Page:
While Christians and Jews embark on solo journeys through Holy Week and Passover, a friend sent me this inspiring music video that serves as my message of hope and joy through this unique and stressful Holy Season. Shalom to all!
Life isn’t about waiting for the storm to pass…It’s about learning to dance in the rain (Vivian Greene). I spent a lifetime learning to do just that as a professional dancer. I still dance during most melancholy moments. Given this is a Spiritual Season for so many linked with the advent of an apex-of-loss, the circumstances almost demand that we burst forth with song, acclaim our heroines and heroes, and pray to God whom many have forgotten or just set aside.
I believe this musical offering is everything God wants us to be: Love. Strength. Courage. Hope. Selflessness. Yes, this is overflowing with His love. Spero ti piaccia!
Nothing in this blog post is mine except for the few words I’ve penned. Even so, I press back the invisible enemy and sing with Roby Facchinetti and whirl around in dance during the height of The Silent Storm. And, most assuredly these songs and dances are prayers for our Jewish brothers and sisters whose Passover season, in part, is to remember the past, learn from their long history with God, and move forward with hope. Christians honor the Resurrection of Jesus Christ remembering the past, His sorrowful Passion, yet ‘Raise a Hallelujah’ for the renewal of our hearts, our souls, our salvation.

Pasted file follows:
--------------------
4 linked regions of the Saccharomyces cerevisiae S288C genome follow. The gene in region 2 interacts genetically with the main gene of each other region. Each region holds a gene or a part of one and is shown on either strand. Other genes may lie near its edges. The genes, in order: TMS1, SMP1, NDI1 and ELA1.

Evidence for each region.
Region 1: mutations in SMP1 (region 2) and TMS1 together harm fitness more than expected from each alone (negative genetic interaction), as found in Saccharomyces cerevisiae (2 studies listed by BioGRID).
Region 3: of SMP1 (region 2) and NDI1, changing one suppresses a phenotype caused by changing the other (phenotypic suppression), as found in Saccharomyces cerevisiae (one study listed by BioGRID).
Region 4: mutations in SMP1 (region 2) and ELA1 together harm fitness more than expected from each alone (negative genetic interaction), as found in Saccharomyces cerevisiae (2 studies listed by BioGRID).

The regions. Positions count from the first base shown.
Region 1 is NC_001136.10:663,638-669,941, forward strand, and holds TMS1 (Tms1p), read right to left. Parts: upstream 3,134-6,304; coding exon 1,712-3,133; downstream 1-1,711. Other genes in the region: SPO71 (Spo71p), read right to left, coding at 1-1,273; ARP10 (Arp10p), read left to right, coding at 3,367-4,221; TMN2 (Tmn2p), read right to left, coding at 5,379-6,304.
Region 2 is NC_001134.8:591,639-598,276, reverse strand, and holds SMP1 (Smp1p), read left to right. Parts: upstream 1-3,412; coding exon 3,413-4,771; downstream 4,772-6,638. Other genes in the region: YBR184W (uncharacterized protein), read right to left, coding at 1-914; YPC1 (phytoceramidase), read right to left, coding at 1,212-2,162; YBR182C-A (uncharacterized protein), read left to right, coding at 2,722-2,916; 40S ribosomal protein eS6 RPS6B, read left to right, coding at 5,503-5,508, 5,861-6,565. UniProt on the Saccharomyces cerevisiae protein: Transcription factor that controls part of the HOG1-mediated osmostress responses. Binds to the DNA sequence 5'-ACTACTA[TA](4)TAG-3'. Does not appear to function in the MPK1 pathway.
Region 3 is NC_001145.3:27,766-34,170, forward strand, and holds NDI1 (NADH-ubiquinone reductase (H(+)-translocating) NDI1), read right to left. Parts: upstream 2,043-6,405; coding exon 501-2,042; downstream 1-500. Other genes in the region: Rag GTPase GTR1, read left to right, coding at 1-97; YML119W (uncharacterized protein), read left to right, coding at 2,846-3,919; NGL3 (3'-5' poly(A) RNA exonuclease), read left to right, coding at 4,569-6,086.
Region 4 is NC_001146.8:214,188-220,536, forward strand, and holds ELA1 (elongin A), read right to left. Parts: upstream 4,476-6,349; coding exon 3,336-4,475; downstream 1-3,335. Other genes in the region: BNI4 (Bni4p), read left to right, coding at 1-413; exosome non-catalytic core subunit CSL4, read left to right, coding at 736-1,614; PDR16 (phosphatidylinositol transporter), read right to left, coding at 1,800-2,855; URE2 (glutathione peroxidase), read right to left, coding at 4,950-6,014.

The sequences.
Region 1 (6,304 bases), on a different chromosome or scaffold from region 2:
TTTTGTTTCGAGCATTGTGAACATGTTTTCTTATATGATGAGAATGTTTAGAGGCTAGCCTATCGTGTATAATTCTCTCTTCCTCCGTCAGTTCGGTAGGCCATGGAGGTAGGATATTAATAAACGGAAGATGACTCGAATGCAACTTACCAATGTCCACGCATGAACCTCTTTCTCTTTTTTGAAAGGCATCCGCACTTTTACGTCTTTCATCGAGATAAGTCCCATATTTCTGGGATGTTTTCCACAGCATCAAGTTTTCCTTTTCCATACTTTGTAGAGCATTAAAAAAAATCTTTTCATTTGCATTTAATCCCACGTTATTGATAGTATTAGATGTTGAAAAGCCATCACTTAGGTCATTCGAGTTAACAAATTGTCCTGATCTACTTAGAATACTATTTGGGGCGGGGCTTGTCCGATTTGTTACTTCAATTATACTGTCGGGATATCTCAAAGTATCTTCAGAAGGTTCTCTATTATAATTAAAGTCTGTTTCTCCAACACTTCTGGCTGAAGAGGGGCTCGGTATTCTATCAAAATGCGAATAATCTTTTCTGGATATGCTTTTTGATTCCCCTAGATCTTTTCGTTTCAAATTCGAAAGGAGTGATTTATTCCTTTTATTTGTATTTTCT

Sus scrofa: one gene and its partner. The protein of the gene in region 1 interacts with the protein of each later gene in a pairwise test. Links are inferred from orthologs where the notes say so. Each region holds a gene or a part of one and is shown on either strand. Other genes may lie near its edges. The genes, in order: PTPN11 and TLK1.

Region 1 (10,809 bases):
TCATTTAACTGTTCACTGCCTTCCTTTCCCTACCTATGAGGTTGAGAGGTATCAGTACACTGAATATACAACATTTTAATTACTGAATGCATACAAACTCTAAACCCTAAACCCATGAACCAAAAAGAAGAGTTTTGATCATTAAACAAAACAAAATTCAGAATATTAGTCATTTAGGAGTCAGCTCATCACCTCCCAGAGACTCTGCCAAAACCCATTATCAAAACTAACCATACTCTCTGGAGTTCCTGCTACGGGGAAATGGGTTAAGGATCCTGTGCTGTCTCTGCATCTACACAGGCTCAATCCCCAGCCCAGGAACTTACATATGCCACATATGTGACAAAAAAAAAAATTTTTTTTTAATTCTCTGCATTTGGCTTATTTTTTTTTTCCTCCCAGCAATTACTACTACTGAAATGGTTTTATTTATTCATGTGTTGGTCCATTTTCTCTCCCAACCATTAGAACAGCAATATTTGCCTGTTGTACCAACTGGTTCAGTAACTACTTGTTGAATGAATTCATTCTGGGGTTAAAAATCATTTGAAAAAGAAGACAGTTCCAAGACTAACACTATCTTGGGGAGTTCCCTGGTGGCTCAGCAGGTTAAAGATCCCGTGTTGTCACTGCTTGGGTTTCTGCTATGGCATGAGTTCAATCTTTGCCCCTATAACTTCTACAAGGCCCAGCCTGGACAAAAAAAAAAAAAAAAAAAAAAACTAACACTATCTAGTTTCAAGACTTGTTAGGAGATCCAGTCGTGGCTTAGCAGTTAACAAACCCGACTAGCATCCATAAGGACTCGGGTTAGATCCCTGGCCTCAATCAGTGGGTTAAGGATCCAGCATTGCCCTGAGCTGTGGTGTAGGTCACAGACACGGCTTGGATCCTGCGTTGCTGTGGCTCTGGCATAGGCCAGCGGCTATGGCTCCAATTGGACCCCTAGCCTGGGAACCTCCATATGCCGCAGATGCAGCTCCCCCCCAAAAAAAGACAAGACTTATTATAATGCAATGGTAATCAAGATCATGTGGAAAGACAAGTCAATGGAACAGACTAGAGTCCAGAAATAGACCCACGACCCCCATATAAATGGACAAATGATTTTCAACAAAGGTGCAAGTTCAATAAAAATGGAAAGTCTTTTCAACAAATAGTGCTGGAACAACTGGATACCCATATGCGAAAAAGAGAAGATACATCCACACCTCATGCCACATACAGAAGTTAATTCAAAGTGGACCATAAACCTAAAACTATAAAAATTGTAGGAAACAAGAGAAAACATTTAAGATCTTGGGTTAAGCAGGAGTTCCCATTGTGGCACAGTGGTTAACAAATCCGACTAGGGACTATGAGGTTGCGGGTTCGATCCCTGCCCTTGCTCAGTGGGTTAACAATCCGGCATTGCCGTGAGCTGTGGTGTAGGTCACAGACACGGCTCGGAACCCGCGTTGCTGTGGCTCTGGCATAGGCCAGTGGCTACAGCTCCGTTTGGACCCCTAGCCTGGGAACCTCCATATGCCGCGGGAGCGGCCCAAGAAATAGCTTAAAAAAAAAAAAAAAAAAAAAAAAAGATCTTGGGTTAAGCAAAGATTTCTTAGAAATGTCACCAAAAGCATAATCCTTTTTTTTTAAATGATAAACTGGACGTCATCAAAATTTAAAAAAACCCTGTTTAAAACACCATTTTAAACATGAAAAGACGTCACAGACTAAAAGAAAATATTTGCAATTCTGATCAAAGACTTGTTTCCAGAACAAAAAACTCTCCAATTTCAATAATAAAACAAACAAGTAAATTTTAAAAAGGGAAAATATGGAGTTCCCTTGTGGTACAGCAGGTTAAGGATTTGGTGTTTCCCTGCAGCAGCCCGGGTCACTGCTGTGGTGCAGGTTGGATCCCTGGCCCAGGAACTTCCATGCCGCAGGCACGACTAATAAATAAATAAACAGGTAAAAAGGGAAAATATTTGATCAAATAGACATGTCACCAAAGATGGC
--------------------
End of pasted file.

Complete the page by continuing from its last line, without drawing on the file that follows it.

Let’s sing and dance in praise for everyone across the whole earthly globe never forgetting to pray for the helpless, strengthen the fearful, comfort the sorrowful, give hope for those in despair while asking for His Divine Mercy. God has not left us. We need only to trust and ask. He will answer and provide.
We will embrace one another and walk arm-in-arm again. And, yes, we WILL meet again.
A final snowstorm visited us last week. The snow’s light, fluffy flakes swirled playfully, even flirtatiously, only to morph into a steadfast force blanketing a brown, barren landscape. The image above complements the whimsy of the snowfall. The lights reflected in my window appear to be joyful, bouncing balls-of-light that I imagined angels tossed back and forth in the woodlands outside. The snow melted quickly as the landscape returned to its former monochromatic brown. However, within days little green shoots poked out of garden soil already prepared for the blossoming of new blooms and the welcome return of old perennials.
We are enmeshed in a Quiet War. The enemy is invisible. And, it is silent. The governor of the state of New York said, This is a Long Day. Most of us are at home now except for those courageous, essential workers in healthcare and other services as well as volunteers bringing food and aid to those in need. While we are not under Martial Law, we are self-quarantined. This requires staying within our four walls, taking walks, exercising outside, gardening, cleaning our homes a bit more than usual, both inside and out, while limiting errands to only what we absolutely need to do. People are impatient, scared, worried, and we have at least another month in which we will live as those did abroad, and here too, during WWII. Grocery shelves are bare and as the stores restock they empty in less than a day.